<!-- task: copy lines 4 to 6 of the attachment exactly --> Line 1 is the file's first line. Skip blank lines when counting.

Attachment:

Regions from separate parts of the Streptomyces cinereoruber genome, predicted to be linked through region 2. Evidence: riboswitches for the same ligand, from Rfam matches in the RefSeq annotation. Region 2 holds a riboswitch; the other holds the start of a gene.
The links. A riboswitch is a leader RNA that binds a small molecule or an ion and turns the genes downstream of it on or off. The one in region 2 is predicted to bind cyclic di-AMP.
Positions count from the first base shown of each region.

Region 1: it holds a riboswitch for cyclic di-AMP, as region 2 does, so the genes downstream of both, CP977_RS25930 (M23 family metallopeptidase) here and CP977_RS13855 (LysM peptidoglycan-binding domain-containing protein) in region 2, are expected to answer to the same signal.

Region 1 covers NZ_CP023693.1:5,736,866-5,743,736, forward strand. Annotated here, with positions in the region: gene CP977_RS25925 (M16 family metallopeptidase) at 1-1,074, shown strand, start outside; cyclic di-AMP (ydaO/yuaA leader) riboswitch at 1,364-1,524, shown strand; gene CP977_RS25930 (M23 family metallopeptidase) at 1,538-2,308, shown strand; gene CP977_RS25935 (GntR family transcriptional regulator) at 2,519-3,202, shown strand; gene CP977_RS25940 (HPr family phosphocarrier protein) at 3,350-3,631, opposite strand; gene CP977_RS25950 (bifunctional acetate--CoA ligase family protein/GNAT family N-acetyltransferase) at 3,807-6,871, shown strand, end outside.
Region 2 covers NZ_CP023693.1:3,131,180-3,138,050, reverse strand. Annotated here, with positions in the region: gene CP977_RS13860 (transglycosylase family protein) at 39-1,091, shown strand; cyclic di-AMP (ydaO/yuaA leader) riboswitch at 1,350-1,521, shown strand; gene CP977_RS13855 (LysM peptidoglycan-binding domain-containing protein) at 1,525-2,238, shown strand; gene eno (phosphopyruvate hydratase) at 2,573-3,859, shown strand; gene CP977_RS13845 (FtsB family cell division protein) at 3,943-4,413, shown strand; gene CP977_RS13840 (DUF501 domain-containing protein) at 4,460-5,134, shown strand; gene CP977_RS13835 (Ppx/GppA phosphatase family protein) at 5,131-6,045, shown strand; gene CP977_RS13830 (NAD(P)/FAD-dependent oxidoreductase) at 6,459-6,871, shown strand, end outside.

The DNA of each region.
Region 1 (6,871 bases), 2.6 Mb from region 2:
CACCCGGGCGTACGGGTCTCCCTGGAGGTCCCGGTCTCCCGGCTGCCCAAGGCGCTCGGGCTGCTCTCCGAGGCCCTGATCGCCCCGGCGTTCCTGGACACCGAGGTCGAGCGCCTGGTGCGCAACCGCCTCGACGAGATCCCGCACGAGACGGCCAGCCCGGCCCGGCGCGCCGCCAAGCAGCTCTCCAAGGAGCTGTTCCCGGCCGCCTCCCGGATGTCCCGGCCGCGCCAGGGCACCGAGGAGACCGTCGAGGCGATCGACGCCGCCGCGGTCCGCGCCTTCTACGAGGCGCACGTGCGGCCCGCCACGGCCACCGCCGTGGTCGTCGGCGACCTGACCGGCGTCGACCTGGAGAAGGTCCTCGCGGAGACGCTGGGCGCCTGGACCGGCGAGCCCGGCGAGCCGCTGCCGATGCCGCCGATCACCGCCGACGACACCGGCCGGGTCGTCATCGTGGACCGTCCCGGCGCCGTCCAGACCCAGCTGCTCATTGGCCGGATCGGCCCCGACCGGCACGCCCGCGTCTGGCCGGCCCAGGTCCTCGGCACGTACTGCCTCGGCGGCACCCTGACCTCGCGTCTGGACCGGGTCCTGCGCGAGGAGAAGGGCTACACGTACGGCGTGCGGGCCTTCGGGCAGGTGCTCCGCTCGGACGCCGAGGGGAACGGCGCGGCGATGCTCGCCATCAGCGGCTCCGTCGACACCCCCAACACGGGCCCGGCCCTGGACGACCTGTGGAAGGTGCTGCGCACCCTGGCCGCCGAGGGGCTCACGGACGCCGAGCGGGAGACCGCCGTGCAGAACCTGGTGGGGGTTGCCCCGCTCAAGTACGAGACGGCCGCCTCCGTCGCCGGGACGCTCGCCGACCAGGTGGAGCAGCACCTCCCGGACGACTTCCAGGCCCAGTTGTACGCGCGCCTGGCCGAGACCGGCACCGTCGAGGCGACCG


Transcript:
Region 1: it holds a riboswitch for cyclic di-AMP, as region 2 does, so the genes downstream of both, CP977_RS25930 (M23 family metallopeptidase) here and CP977_RS13855 (LysM peptidoglycan-binding domain-containing protein) in region 2, are expected to answer to the same signal.

Region 1 covers NZ_CP023693.1:5,736,866-5,743,736, forward strand. Annotated here, with positions in the region: gene CP977_RS25925 (M16 family metallopeptidase) at 1-1,074, shown strand, start outside; cyclic di-AMP (ydaO/yuaA leader) riboswitch at 1,364-1,524, shown strand; gene CP977_RS25930 (M23 family metallopeptidase) at 1,538-2,308, shown strand; gene CP977_RS25935 (GntR family transcriptional regulator) at 2,519-3,202, shown strand; gene CP977_RS25940 (HPr family phosphocarrier protein) at 3,350-3,631, opposite strand; gene CP977_RS25950 (bifunctional acetate--CoA ligase family protein/GNAT family N-acetyltransferase) at 3,807-6,871, shown strand, end outside.
Region 2 covers NZ_CP023693.1:3,131,180-3,138,050, reverse strand. Annotated here, with positions in the region: gene CP977_RS13860 (transglycosylase family protein) at 39-1,091, shown strand; cyclic di-AMP (ydaO/yuaA leader) riboswitch at 1,350-1,521, shown strand; gene CP977_RS13855 (LysM peptidoglycan-binding domain-containing protein) at 1,525-2,238, shown strand; gene eno (phosphopyruvate hydratase) at 2,573-3,859, shown strand; gene CP977_RS13845 (FtsB family cell division protein) at 3,943-4,413, shown strand; gene CP977_RS13840 (DUF501 domain-containing protein) at 4,460-5,134, shown strand; gene CP977_RS13835 (Ppx/GppA phosphatase family protein) at 5,131-6,045, shown strand; gene CP977_RS13830 (NAD(P)/FAD-dependent oxidoreductase) at 6,459-6,871, shown strand, end outside.